By Anna Arnman.

Arrietty is Studio Ghibli’s latest film, based on Mary Norton’s novel The Borrowers from 1952. Arrietty belongs to the four-inch tall Clock family who lives anonymously in another, ‘big’, family’s residence and their home is a collection of things they have borrowed from the big world. Arrietty is directed by Hiromasa Yonebayashi who worked as an animator on Ghibli classics like Spirited Away, Howl´s Moving Castle and Ponyo. The screenplay is written by Studio Ghibli’s leading man, Hayao Miyazaki, who also stands as executive producer for the film. The Japanese title translates as ‘Arrietty and the Borrowers’. Mary Norton’s classic children’s books have been made into several TV-series of which John Henderson’s The Borrowers from 1992-93 is the most successful, but there has only been one film, Peter Hewitt’s The Borrowers from 1997.

Arrietty is set in a Tokyo suburb, even though the people, as almost always in the Japanese animated film, doesn´t look very Japanese. The narrative is elegant and floats freely, even if the style is almost too polished and impersonal. Mary Norton´s novel is a very British product and even though the film from 1997 is set in America, the borrowers remain British. It is, then, a bit strange, but also refreshing to see this setting, even though it is a rather westernized version of Japan.

One of the most fascinating things with these books and films is the way the borrowers take things from the ordinary world to make use of in their tiny little miniature home. It is also exiting to see our own world from the little people’s perspective. It makes you see your own world with new eyes and how you can make creative use of everything from needles, to corks, old wrapping paper or fragments of glass. This is actually rather disappointing in this version because most of the stuff in the Clock family’s home are already miniature things. It is as if it were made especially for them, or borrowed from someone´s dollhouse. Outside there are so many things that could emphasize the size difference in various fantastic ways, such as larger animals, but we see mostly grass and bushes, which is not that fascinating. I miss the creative use of material things and the imaginative world of the borrowers and wonder if it has something to do with the fact that it´s an animated film. Everything here is ‘constructed’ and the difference between the real and the miniature world seems minimized. This is surprising since Studio Ghibli is known for their very imaginative, fantastic and exiting settings in films like Howl´s Moving Castle and Spirited Away.

Arrietty is a brave girl who follows her father on his expeditions borrowing things. The father is a very resolute, uncommunicative and dominant man in this film. The mother is, as in the books and earlier film, very anxious and uneasy. The father has played a big part in the story in previous adaptations, portrayed by actors like Ian Holm and John Goodman, but he is here reduced to a sullen and rather boring character, while the mother is annoyingly hysterical, worried that they will be discovered and forced to move. Her fear is justified, though, as the lonely sick boy in the host family, Sho, detects Arrietty and they are then trapped thanks to an evil-minded housekeeper. The mother eventually has to be rescued from a jam can in the pantry.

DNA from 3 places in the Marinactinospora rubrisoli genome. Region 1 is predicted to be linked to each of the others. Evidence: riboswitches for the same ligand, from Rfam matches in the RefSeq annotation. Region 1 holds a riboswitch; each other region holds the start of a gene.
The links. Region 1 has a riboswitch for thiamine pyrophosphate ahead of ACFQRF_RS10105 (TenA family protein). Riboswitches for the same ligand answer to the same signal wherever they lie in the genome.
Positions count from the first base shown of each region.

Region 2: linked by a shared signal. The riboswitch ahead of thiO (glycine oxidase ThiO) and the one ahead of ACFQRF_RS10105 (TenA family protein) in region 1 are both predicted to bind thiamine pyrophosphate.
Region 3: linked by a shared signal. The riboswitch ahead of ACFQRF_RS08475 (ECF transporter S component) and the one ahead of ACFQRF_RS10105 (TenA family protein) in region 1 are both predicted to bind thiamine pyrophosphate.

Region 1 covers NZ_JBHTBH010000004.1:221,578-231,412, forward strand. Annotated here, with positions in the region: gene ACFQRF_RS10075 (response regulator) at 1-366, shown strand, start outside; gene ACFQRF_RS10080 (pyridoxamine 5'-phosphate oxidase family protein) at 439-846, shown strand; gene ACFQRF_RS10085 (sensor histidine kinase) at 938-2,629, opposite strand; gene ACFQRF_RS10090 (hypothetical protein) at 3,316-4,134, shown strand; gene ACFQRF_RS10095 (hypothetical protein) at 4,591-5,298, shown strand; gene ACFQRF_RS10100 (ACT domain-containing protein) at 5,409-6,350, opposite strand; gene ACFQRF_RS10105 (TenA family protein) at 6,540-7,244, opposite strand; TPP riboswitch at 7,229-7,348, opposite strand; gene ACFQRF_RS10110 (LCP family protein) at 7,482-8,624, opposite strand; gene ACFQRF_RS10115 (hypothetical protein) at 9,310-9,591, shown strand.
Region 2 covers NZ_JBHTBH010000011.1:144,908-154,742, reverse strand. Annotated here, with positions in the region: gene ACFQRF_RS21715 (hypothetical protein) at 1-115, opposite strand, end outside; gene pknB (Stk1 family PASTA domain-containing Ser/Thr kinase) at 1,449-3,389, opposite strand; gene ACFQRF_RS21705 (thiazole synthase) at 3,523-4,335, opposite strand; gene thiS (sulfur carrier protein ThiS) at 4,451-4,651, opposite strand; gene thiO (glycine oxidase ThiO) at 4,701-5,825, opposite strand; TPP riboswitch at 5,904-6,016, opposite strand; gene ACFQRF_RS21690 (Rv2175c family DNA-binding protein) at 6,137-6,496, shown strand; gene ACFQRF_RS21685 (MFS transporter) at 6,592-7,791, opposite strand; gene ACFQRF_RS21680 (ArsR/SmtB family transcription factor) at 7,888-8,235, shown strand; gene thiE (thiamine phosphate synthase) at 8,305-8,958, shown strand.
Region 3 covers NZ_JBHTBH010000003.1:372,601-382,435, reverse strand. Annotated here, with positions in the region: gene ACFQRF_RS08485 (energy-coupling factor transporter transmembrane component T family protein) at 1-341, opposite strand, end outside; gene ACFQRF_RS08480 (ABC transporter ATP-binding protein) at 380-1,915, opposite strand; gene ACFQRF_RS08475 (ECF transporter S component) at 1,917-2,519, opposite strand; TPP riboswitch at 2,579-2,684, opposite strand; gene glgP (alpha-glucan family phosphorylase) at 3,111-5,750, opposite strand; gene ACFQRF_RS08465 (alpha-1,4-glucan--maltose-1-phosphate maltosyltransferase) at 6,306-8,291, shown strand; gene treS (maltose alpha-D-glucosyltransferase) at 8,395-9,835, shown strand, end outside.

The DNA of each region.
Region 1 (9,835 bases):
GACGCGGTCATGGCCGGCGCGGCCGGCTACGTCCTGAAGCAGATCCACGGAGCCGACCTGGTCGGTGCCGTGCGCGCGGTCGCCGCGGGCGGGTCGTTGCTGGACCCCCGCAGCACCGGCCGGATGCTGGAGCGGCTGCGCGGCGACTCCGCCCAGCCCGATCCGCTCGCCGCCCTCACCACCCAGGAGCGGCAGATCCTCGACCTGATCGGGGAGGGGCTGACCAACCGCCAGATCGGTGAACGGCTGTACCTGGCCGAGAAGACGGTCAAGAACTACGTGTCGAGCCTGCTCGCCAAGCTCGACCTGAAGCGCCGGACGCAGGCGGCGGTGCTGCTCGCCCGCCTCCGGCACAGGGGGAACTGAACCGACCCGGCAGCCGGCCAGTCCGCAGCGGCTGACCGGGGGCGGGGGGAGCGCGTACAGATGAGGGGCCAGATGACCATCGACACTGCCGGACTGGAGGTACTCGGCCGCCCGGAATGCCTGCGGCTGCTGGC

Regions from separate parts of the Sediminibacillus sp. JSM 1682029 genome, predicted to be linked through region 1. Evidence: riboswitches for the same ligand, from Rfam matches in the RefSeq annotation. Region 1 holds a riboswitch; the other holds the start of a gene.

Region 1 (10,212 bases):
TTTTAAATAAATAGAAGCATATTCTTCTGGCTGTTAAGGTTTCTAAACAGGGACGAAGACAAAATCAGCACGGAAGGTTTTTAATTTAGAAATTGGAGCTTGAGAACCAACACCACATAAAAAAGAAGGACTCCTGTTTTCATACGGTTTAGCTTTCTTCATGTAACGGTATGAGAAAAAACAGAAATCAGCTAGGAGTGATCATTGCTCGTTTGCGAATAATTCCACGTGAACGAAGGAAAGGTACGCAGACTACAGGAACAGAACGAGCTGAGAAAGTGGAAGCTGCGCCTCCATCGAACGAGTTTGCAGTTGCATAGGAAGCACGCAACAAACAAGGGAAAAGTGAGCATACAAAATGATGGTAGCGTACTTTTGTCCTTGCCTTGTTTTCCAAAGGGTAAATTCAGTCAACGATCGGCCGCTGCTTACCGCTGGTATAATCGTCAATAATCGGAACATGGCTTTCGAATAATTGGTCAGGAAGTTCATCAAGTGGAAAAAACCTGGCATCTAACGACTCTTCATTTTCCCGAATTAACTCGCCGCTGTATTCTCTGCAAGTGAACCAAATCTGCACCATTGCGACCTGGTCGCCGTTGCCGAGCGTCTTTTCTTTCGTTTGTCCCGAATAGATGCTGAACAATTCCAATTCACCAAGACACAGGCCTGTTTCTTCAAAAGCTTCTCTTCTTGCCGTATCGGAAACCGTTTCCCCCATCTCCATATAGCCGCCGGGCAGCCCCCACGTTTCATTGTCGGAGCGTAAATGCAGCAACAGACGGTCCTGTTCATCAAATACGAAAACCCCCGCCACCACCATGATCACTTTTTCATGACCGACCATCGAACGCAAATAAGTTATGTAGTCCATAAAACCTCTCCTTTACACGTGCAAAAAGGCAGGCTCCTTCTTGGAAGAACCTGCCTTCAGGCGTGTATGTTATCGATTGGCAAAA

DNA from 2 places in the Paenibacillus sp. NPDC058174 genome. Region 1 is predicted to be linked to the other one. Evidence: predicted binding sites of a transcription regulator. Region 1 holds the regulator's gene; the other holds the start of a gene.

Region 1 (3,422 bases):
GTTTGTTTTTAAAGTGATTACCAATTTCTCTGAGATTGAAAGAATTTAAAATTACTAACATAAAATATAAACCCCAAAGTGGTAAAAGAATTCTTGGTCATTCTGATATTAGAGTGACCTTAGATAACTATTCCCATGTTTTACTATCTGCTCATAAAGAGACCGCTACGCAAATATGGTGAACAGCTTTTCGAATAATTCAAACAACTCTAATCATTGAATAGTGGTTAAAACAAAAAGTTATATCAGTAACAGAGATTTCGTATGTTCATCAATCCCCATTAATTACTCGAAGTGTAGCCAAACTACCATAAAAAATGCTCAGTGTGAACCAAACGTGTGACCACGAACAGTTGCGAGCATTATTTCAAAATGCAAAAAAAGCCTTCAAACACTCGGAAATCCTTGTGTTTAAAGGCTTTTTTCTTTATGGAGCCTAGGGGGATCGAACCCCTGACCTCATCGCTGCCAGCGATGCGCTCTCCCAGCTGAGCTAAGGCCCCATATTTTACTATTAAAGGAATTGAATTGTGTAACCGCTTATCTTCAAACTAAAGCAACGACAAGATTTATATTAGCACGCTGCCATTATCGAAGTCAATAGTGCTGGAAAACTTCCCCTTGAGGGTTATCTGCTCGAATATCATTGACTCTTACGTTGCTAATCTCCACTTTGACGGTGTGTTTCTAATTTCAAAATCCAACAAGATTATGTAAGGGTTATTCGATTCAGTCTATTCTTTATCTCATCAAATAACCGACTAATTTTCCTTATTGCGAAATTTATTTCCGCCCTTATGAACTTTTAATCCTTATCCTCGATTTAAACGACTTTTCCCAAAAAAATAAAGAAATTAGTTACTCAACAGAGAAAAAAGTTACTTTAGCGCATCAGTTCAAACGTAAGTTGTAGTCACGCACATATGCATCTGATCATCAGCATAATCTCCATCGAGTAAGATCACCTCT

In the book and earlier films the relationship between Arrietty and the boy of the house is one based on friendship, but Yonebayashi is here rather showing a more passionate affection than that. This gets rather disturbing at times. When she stands in his hand and they look deeply into each other’s eyes, while the music score is playing a love song, it gets almost kinky. I can´t help thinking of King Kong in this scene and it gets even stranger when you think of the fact that she´s only fourteen years old. Arrietty used to be a very strong and independent young girl, but she is here dominated by her father and literally in the hands of the boy.

There is also an almost ecological concern in the film, that we have to preserve disappearing species, as well as a lesson to us not to fear the different, regardless if it´s big or small. These underlying issues could have been more developed as they are here overshadowed by the love story between Arrietty and Sho. The film is otherwise a very well made film that is a pleasure to watch, even though it could have been a bit more creative, fantastic and imaginative.

Anna Arnman is a former editor-in-chief of Film International. She wrote her Ph.D. thesis on Clive Barker’s Hellraiser.


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